Watson et al. v. Commissioner of Internal Revenue, 197 F.2d 56 (9th Cir. 1952)

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US Court of Appeals for the Ninth Circuit - 197 F.2d 56 (9th Cir. 1952) May 29, 1952

A. Calder Mackay, Arthur McGregor, Howard W. Reynolds, Adam Y. Bennion, Richard N. Mackay, Charles J. Higson, Los Angeles, Cal., for petitioners.

Ellis N. Slack, Acting Asst. Atty. Gen., Hilbert P. Zarky, Irving Axelrad, Sp. Assts. to the Atty. Gen., for respondent.

Before DENMAN, Chief Judge, and STEPHENS and BONE, Circuit Judges.

DENMAN, Chief Judge.


This case is here on a petition to review a decision of the Tax Court, 15 T.C. 800, that the Commissioner of Internal Revenue was correct in assessing a deficiency against the taxpayer, Watson, in respect of personal income taxes for the year 1944. The issue for our determination is to what extent the profit from a sale of an orange grove, consisting of land, trees and an unmatured crop of oranges, should be apportioned between ordinary income and capital gain. The Commissioner concedes that the profit attributable to the land and trees is capital gain, but contends that the profit attributable to the unmatured crop of oranges should be allocated to ordinary income. The taxpayer contends that she is entitled to the favorable capital gains treatment for her profit from the unmatured oranges under 26 U.S.C. § 117(j).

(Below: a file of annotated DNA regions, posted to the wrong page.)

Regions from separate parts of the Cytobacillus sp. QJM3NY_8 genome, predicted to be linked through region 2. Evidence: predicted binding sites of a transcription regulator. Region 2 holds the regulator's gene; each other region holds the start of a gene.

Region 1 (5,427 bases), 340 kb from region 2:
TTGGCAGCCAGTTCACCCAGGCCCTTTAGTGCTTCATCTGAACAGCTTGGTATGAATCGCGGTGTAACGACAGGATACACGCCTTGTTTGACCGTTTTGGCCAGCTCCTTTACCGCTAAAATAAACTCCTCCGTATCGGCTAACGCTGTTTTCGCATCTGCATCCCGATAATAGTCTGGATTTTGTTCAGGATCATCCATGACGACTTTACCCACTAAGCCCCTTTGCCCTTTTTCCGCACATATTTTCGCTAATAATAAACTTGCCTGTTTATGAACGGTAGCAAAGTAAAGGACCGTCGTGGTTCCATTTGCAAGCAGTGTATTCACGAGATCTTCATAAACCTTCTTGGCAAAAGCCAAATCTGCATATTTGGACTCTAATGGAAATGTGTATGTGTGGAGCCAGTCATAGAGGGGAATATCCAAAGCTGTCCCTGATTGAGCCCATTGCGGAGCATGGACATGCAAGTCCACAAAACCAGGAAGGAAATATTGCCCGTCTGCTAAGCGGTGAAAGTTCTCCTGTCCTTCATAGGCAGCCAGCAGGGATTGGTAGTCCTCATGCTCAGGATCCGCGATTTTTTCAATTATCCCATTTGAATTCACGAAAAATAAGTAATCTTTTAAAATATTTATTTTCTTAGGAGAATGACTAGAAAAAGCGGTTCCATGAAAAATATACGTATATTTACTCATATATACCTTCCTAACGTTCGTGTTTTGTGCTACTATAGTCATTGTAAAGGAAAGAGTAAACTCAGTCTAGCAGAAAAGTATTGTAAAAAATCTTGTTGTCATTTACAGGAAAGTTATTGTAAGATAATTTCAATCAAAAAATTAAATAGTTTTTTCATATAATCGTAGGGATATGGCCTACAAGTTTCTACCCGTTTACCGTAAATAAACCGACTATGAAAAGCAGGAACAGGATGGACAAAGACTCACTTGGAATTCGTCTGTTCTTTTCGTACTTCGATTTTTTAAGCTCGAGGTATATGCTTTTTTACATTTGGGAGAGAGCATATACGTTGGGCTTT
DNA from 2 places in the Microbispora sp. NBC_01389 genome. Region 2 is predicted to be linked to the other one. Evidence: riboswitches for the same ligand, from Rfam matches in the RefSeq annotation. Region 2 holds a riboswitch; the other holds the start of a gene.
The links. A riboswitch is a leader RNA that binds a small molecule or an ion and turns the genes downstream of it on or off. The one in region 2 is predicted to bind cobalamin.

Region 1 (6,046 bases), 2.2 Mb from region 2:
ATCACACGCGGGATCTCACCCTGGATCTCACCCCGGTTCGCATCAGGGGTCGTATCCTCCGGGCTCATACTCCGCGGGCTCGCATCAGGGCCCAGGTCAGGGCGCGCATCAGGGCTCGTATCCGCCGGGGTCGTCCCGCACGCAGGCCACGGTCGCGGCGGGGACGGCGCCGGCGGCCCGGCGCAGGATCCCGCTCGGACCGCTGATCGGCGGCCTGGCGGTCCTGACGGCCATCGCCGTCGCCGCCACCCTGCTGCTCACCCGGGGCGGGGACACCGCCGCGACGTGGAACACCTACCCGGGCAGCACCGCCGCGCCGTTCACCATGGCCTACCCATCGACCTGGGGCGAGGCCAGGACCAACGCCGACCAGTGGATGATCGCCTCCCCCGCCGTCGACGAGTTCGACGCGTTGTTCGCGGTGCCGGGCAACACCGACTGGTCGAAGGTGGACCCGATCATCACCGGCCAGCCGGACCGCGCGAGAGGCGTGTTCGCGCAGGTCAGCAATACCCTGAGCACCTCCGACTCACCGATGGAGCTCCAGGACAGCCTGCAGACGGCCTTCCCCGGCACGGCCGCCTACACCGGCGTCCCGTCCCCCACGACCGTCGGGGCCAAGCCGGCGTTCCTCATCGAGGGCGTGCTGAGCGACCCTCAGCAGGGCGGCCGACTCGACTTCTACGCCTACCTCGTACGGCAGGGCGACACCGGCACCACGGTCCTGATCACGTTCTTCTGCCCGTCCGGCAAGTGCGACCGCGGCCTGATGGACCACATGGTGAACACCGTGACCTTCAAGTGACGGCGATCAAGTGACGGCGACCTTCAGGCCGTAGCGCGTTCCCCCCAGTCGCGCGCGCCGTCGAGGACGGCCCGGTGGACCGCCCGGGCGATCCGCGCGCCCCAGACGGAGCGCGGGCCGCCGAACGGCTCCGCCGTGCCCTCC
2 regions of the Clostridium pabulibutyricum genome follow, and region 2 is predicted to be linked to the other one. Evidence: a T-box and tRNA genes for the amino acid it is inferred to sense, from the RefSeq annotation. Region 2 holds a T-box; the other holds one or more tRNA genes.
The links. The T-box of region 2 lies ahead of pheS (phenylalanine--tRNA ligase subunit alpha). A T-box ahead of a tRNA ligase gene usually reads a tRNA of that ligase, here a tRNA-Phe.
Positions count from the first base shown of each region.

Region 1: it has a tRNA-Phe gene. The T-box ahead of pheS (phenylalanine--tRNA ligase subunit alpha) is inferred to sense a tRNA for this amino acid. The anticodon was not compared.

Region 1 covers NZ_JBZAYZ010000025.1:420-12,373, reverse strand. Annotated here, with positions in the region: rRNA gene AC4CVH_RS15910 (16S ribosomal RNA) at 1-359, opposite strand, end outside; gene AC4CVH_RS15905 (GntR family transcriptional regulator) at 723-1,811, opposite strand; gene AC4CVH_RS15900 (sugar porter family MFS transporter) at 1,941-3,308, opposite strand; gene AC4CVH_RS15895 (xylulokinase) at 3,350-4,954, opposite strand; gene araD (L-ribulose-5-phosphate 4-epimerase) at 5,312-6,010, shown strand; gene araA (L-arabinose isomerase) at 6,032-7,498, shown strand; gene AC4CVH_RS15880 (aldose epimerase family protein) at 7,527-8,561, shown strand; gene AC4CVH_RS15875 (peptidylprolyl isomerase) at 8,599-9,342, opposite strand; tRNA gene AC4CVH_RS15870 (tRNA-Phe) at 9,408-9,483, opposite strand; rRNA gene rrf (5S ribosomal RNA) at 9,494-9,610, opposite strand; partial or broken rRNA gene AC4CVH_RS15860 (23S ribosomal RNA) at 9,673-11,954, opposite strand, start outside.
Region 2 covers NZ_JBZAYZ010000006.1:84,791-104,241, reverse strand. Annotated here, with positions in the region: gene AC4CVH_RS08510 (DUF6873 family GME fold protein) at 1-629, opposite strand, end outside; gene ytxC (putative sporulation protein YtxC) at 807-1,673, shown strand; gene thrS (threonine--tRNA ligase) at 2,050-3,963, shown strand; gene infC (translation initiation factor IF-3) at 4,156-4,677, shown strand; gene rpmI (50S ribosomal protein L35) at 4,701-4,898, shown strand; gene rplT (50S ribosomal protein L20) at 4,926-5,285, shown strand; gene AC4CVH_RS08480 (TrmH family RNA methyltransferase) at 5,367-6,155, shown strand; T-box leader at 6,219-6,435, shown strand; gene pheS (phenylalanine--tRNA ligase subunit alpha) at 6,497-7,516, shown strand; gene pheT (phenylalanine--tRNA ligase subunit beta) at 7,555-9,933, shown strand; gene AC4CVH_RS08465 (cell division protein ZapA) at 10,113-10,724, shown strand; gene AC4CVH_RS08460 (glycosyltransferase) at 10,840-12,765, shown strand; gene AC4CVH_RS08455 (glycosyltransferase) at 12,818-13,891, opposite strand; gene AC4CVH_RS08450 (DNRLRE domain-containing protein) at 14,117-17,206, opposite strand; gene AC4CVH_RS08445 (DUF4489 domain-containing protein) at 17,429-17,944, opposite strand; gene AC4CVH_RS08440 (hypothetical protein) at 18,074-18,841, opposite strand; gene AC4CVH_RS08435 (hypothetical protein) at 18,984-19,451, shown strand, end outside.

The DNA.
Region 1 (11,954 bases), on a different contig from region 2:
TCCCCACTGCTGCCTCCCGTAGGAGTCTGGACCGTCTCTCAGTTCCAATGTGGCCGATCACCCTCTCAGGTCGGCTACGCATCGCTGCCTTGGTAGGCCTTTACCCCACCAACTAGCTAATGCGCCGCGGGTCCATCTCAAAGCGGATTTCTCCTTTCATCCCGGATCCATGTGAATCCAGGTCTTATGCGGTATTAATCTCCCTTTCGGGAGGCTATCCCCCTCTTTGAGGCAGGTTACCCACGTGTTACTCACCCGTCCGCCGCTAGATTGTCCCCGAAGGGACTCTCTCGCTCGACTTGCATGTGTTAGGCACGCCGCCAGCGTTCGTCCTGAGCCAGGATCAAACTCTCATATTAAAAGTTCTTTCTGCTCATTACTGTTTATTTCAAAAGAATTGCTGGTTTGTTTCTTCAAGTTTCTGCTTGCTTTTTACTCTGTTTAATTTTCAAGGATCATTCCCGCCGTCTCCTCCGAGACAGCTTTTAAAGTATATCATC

In 1944, the taxpayer owned a one-third, interest in an orange grove near Exeter, Tulare County. The property had been operated from January 1, 1942, under a partnership agreement with her two brothers who also owned one-third interests. About May or June of 1944, these owners listed their orange grove for sale with a local real estate agent; and the price eventually sought for this piece of property was $197,100. The buyer was first contacted in June, but he deferred a decision until the extent of the orange crop would be better known. On August 10, 1944, the contract for sale was entered into and the growing crop of immature oranges passed to the buyer along with the land. This crop consisted of navel oranges which bloom in the spring. During May and June, a considerable portion of the small fruit drops from the trees; and the oranges which remain on the trees do not mature until early November in the Exeter area. During the negotiations, the manager of the grove estimated the yield for that year would be 70,000 loose boxed. The Tax Court found that this constituted $40,000. of the $197,100 paid for the orange grove.